Three tips you should know before you apply to college

Preparing for college applications can be as daunting as the towers found on some older campuses.

Preparing for college applications can be as daunting as the towers found on some older campuses.

Looking back, I wish I’d known certain tips about the pre-college application process earlier! I didn’t know what subject tests were until the end of sophomore year, which isn’t late, but really, before then, I’d never even heard of them. The following information is based on my experiences and regrets pertaining to college applications. So far, that is…

  1. Start Early

If you are planning to apply to a college that requires the SAT, ACT, or SAT subject tests, start preparing for them before junior year. It’s stressful to depend on that last testing opportunity in October or January of your senior year. Ideally, you should aim get a satisfactory score by the end of junior year. Thus, it would be beneficial to begin taking practice tests and studying a review book in the summer before junior year, or better, during sophomore year or earlier.

In addition, the best way to establish strong scores is to take more than one practice test before the actual standardized test. Taking 4-5 tests, one per week before the SAT or ACT, may sound crazy, but it’s worth the time if you’re looking for scholarships or entrance into a selective college.

Some colleges require two SAT subject test scores as well. Subject tests evaluate your achievement in specific areas, such as history, literature comprehension, foreign language, and math. Consider taking the Math 1 test after finishing algebra 2 or the Math 2 test after precalculus.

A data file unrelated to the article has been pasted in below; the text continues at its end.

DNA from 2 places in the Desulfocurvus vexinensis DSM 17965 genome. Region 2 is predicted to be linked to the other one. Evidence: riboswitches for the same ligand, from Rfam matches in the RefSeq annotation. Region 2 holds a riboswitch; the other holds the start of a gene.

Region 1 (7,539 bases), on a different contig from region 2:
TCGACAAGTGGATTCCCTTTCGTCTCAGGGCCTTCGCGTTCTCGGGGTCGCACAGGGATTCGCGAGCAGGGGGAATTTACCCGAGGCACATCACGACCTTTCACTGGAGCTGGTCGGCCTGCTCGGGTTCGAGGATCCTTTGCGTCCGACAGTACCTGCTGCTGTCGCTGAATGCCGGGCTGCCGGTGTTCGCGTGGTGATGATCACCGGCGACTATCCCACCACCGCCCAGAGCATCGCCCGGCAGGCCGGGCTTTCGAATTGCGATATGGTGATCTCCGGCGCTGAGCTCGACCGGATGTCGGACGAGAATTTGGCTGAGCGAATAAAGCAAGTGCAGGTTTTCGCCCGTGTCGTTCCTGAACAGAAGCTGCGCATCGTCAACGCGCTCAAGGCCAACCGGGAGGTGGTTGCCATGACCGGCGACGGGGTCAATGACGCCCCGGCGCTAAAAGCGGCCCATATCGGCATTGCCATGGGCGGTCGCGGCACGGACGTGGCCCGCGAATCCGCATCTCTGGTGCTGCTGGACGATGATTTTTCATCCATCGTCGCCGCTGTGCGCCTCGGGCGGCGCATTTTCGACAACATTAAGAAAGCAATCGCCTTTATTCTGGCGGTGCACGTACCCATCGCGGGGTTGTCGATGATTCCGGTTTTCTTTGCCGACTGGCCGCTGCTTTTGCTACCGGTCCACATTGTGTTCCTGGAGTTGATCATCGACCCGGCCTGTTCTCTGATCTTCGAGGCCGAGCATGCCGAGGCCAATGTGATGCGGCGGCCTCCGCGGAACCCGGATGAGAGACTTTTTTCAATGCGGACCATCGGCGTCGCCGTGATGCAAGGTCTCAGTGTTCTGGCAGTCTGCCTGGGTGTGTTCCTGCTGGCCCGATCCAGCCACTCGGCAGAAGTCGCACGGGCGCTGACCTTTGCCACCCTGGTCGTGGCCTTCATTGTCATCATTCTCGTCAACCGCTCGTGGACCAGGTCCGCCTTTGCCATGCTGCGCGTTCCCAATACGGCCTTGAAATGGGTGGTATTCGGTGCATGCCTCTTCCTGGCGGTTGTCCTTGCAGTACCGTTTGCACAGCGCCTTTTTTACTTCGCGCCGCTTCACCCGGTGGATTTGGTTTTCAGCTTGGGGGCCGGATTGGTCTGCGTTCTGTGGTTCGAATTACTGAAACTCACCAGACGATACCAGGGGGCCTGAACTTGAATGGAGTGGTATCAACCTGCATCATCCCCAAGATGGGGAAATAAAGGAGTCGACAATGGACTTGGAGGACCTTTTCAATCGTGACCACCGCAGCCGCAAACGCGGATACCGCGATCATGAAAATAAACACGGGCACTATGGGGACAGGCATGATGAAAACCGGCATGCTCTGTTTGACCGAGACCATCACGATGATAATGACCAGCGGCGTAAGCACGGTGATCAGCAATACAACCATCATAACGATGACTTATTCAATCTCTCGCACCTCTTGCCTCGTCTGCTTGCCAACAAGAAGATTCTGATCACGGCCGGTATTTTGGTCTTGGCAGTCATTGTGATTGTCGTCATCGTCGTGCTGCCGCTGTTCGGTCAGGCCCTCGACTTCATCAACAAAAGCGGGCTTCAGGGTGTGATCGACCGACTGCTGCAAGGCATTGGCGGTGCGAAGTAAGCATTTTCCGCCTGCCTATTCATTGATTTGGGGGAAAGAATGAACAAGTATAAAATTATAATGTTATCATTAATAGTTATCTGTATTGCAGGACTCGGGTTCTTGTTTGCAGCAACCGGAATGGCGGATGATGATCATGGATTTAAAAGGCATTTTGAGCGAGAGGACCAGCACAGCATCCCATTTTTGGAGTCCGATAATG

1. Make a Specific Email Address for College Information

On the PSAT, you can fill in your email address so that the Collegeboard can send you information about various colleges and scholarship opportunities. It may be a good idea to create an account for college information separate from your personal account. You could possibly receive a flood of emails after you get your scores back. Most emails seek to raise interest about colleges and summer programs. Once you refine the list of colleges you’re interested in, it might help to make another email specifically for the college application process. Choose your email addresses wisely, however. Make your non-personal ones more formal than “”

  1. Take Advantage of Free Score Report Services

As of right now, without a fee waiver, it costs $11.25 to send your SAT Reasoning and Subject Test scores to one college. That translates to $67.50 if you’re applying to six schools that require or recommend these scores. In addition, it costs $15 for each college to send your AP scores, and an ACT score report for one test date costs $12. However, it takes about two to three weeks for colleges to receive and fully process these scores, and rush delivery costs even more. Don’t forget application fees…

To save some Jacksons or maybe even Benjamins, take advantage of free score report opportunities. Right before and up to nine days after you take the SAT, you can select up to four schools to receive your scores. Moreover, for each year you take AP tests, you can choose one college to receive your scores. Each school has a specific code that you enter onto the Scantron. However, after a certain amount of time after the tests, free score reports are no longer available. It doesn’t hurt to try! Clemson and many other colleges only consider your highest score and encourage students to send scores for free each time they take a standardized test. But if you realize in the middle of the test that you’re absolutely bombing it and you don’t want colleges seeing these scores, you can just erase the school codes.

Of course, there’s much more to know about college preparation, but hopefully these tips will save you time and money when the hectic college application season arrives for you.